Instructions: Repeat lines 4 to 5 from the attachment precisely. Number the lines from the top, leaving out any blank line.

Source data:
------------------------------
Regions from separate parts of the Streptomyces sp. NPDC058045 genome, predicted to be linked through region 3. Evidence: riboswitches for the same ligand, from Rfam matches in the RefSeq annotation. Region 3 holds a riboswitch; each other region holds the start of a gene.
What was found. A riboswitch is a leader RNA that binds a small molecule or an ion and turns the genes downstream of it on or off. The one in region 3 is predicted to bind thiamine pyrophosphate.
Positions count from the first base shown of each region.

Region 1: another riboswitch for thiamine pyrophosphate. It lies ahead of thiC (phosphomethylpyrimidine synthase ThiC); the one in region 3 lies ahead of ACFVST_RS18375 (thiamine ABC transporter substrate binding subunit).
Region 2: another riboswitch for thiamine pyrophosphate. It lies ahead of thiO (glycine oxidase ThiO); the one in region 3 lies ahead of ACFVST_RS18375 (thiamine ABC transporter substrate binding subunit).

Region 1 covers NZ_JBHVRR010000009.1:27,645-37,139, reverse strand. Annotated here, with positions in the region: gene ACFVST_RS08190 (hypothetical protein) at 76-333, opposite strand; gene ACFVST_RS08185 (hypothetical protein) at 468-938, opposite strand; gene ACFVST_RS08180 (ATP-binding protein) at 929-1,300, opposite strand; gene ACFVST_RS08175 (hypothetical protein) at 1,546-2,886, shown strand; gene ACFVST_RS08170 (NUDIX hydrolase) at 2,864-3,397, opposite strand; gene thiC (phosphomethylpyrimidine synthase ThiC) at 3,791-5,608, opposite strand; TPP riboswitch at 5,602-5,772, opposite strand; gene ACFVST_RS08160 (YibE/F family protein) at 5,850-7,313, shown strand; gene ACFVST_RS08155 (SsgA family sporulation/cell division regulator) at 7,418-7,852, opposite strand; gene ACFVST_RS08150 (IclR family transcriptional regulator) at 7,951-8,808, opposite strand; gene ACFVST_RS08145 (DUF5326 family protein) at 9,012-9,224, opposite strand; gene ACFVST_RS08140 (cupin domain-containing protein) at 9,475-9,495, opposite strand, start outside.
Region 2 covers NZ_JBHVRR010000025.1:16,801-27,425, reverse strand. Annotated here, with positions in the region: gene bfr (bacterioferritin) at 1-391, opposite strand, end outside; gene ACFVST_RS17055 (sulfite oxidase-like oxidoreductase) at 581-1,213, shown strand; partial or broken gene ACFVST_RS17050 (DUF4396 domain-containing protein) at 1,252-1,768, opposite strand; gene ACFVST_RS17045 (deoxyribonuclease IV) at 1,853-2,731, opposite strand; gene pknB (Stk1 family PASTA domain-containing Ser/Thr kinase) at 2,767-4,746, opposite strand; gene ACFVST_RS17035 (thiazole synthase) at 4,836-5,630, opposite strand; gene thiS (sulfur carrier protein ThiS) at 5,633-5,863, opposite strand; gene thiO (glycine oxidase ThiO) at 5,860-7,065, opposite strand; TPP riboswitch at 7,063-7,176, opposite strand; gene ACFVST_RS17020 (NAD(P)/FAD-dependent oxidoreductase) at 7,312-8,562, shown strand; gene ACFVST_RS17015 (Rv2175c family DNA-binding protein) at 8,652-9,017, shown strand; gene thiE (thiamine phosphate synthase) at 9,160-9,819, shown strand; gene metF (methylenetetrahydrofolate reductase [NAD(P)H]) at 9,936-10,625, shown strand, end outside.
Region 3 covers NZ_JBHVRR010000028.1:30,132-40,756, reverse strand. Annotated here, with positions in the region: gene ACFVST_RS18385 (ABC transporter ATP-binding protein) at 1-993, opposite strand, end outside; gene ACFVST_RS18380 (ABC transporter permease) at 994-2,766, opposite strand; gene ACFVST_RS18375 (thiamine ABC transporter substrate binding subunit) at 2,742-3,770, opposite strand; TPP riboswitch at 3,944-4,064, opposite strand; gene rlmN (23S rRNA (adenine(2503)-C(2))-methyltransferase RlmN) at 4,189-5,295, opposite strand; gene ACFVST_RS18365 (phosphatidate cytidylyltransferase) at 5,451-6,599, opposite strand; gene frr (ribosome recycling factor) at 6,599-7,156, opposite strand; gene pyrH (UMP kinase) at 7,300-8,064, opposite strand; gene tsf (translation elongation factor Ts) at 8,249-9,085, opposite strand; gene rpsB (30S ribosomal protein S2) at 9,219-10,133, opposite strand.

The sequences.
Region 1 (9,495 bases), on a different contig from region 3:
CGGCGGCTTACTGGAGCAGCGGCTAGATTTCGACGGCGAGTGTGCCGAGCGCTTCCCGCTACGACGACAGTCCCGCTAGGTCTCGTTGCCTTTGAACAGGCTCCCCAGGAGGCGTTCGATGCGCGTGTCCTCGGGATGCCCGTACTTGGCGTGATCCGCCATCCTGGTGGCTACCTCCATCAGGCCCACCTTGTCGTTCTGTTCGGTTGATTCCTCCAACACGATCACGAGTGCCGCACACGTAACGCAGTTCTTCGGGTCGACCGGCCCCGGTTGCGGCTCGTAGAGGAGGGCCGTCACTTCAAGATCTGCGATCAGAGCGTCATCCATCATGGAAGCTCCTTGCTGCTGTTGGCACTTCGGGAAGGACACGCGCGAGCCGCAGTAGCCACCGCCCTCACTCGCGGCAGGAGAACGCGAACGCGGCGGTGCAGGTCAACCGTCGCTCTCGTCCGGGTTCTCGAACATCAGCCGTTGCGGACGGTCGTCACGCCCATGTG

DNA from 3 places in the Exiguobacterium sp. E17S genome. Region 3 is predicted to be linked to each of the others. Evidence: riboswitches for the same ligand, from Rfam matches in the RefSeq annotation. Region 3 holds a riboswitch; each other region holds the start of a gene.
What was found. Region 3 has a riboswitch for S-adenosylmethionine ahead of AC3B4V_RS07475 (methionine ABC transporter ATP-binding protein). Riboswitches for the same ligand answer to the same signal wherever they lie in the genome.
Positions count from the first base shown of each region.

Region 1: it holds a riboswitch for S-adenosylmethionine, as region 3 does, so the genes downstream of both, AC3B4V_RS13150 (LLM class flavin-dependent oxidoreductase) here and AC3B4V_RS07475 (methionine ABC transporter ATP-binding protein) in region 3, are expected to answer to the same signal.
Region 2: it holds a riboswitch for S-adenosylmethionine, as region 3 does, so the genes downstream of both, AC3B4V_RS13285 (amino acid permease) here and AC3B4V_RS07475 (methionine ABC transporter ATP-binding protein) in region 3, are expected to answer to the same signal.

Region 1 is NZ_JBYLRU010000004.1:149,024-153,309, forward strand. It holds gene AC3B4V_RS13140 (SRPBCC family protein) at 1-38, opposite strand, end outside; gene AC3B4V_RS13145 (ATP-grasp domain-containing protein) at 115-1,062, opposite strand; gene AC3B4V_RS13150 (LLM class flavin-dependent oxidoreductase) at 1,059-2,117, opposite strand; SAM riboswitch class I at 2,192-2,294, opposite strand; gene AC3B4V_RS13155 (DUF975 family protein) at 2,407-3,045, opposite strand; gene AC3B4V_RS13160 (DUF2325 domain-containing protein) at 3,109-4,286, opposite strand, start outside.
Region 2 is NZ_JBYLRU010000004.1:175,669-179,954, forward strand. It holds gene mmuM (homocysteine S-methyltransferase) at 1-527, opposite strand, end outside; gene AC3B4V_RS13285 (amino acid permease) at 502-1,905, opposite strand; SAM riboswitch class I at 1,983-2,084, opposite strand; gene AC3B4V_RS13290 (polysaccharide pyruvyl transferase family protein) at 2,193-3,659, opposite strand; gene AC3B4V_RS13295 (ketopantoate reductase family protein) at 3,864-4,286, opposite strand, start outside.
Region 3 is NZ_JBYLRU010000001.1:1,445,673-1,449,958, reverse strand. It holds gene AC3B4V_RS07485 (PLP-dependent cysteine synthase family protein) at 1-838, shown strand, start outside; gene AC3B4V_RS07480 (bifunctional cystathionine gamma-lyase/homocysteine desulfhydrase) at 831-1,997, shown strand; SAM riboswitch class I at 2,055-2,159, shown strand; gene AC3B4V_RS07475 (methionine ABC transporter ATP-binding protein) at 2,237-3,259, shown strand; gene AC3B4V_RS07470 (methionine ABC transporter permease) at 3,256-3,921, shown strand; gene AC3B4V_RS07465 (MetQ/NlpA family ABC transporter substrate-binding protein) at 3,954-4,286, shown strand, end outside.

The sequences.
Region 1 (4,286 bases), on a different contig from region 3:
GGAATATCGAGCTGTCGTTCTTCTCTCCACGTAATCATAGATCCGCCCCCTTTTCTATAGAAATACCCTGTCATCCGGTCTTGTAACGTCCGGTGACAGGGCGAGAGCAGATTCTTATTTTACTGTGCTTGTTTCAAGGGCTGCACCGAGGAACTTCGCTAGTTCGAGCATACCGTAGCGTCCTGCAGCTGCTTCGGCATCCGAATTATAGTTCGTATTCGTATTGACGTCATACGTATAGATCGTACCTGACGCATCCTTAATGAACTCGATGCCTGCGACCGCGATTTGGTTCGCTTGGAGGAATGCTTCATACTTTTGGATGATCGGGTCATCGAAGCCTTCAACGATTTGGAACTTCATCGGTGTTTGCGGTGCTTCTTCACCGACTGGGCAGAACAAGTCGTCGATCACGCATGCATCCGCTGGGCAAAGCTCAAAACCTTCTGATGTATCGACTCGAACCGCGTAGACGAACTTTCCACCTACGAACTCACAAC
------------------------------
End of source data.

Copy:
Region 1: another riboswitch for thiamine pyrophosphate. It lies ahead of thiC (phosphomethylpyrimidine synthase ThiC); the one in region 3 lies ahead of ACFVST_RS18375 (thiamine ABC transporter substrate binding subunit).
Region 2: another riboswitch for thiamine pyrophosphate. It lies ahead of thiO (glycine oxidase ThiO); the one in region 3 lies ahead of ACFVST_RS18375 (thiamine ABC transporter substrate binding subunit).